AnalysisOne year of pain and agony for millions of Sudanese, who  saw...

One year of pain and agony for millions of Sudanese, who  saw their country falling apart, unable to stop it.

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“On the morning of April 15th last year, my neighbors and I were abruptly awakened by the deafening sounds of artillery fire and explosive bombs. The sky above us was filled with chaos and destruction. For five consecutive days, I lived in a state of panic. The situation grew increasingly dire as the shops closed down, leaving us with nothing to eat. The once bustling streets now lay deserted, with only stray cats and dogs roaming about. To compound the distress, the internet abruptly went offline, severing my communication with my family. In that moment, the harsh reality of war in Khartoum became painfully clear to me. Determined to save my own life, I made the decision to escape. As I rode my moped through the streets, a heart-wrenching sight greeted me: thousands of women and children walking towards the outskirts of the city. The cacophony of war pierced my ears, while the stench of corpses littering the streets made it difficult to breathe.

While fleeing and abandoning the tumultuous conflict, heading towards eastern Sudan, then crossing into Ethiopia, I had never expected my displacement would have taken long. I had assumed perhaps a month. The harsh reality of existing outside my homeland for a year and following on day-to-day basis news on Sudan my heart and mind ache. I pity the condition of the neighbors and family I left behind. I already lost my nephew in crossfire. I read reports of massacres being committed against my people in El-Geneina, in west Darfur. For the last two months I lost communication with my siblings due to the internet blackout. As every day I surf the internet and getting the bad news on Sudan, my life is disturbed heavily. I am a body in exile with my mind and heart in my country of birth.”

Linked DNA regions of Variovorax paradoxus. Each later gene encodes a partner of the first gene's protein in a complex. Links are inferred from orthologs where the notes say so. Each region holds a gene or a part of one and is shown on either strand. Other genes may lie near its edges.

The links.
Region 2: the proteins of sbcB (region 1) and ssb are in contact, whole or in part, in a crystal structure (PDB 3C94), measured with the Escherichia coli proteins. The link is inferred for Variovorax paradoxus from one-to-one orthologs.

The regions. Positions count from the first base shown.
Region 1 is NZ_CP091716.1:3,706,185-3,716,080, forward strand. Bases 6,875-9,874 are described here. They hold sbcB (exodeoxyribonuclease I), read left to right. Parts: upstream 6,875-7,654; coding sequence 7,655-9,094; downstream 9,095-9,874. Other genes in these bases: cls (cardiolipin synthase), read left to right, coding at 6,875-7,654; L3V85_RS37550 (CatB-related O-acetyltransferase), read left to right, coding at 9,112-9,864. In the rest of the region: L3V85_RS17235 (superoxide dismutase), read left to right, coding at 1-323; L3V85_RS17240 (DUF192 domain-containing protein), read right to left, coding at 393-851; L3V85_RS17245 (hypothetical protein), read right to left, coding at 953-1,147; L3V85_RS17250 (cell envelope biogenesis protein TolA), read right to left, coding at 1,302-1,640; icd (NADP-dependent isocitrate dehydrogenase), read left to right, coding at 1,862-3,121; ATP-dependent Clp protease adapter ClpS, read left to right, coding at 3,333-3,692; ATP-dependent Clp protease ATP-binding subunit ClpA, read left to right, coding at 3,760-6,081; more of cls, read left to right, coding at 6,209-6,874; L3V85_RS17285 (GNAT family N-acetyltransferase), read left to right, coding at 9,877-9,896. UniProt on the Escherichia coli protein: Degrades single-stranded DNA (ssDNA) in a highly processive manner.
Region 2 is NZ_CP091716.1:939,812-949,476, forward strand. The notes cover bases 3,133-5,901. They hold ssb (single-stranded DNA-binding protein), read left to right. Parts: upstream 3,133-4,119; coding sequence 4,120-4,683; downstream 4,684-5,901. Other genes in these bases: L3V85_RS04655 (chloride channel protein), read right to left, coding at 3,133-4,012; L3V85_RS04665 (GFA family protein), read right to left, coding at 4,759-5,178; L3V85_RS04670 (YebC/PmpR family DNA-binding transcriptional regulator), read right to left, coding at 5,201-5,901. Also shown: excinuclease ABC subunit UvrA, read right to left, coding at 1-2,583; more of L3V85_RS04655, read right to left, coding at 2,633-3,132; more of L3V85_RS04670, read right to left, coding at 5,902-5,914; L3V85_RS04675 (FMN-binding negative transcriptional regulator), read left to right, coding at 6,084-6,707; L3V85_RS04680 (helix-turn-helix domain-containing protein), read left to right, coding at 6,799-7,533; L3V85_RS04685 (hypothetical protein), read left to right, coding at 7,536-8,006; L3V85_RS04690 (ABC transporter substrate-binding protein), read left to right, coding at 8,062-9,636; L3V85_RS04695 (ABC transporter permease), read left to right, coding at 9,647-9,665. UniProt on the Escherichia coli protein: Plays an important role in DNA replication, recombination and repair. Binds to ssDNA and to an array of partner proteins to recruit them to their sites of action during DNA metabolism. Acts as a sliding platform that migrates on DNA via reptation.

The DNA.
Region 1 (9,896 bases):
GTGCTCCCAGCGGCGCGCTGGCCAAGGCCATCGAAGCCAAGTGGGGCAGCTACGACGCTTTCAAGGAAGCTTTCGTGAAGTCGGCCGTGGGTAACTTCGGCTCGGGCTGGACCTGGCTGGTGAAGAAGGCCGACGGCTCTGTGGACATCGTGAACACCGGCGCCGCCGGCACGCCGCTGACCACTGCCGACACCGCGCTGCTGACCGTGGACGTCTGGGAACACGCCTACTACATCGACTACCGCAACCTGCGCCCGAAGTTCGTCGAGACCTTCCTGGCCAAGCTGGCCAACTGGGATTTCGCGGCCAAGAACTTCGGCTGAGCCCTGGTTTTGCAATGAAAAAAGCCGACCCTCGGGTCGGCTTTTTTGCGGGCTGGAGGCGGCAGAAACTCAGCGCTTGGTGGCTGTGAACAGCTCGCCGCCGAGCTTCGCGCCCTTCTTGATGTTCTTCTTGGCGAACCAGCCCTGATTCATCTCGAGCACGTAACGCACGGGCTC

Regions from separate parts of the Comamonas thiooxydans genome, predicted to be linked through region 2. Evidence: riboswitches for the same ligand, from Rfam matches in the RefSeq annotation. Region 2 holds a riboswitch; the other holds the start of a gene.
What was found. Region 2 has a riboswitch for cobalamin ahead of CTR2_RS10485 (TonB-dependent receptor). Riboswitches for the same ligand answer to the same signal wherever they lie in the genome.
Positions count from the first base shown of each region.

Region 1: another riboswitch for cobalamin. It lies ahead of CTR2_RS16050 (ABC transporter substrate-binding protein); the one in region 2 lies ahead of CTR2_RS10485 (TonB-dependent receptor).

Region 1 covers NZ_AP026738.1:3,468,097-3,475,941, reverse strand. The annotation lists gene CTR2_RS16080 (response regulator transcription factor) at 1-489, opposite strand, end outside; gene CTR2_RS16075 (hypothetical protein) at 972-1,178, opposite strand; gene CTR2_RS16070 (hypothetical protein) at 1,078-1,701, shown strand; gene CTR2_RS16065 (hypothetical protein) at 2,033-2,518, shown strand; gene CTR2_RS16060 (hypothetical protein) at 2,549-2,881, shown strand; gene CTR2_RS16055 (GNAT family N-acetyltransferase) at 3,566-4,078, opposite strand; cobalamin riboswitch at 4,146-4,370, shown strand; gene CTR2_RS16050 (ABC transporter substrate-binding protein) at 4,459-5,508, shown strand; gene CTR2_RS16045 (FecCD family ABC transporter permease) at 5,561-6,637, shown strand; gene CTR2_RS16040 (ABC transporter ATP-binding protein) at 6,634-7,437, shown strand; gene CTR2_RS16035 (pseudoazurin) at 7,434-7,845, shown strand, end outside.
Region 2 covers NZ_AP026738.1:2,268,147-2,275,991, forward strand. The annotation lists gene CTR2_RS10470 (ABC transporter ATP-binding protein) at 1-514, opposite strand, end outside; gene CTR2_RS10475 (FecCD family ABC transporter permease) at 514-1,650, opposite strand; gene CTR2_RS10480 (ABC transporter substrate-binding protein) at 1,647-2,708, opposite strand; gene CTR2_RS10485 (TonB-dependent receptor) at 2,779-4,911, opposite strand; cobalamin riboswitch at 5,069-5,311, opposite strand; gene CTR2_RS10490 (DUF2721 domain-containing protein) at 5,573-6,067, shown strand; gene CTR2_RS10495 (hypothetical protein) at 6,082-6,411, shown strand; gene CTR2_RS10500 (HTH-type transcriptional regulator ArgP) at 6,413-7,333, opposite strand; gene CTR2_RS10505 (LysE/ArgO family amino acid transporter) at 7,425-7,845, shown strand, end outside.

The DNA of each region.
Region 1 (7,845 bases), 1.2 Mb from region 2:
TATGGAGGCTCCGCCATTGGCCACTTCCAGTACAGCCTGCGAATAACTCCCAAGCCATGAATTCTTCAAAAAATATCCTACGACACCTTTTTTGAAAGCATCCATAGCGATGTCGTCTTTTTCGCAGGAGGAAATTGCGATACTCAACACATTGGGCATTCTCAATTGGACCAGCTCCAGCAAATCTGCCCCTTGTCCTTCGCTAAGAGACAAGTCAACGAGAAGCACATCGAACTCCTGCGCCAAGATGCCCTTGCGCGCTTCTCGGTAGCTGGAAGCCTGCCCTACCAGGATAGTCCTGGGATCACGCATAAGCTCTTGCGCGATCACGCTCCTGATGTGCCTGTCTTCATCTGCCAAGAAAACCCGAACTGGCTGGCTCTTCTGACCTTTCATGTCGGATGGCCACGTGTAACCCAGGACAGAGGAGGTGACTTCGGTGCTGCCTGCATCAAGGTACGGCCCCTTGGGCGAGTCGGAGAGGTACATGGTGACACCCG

With your country on fire, you expect the world to care. Bu news of my country was sparing. As there were few news stories in the media on Sudan in the last year, there will be many in the coming days. Because there is a “anniversary” to mark: one year of pain and agony for millions of Sudanese, who  saw their country falling apart, unable to stop it.

It has largely been a war behind closed doors, as far as the mainstream media is concerned. While bombing in Gaza or Ukraine gets daily media footage, these images are lacking from Sudan. But that does not make it a forgotten war, it is not because of the media that this war is raging on without the similar international disgusts that these other two wars generate. It is the lack of high diplomatic attention that is missing.

The world order has dramatically changed. America used to be the policeman in the region. It put pressure that helped South Sudan to succeed, it was a moving force behind the fall of president Numeiry, it worked on a regional military coalition to oust president Bashir, it made the evacuation of Falasha’s out of Ethiopia via Sudan possible. But in the present crisis no strong diplomats were send to the region to pressure the warring parties to stop the madness.  That is why the Sudan war of destruction is not high on the international agenda, not so much because we journalists did ignore it.

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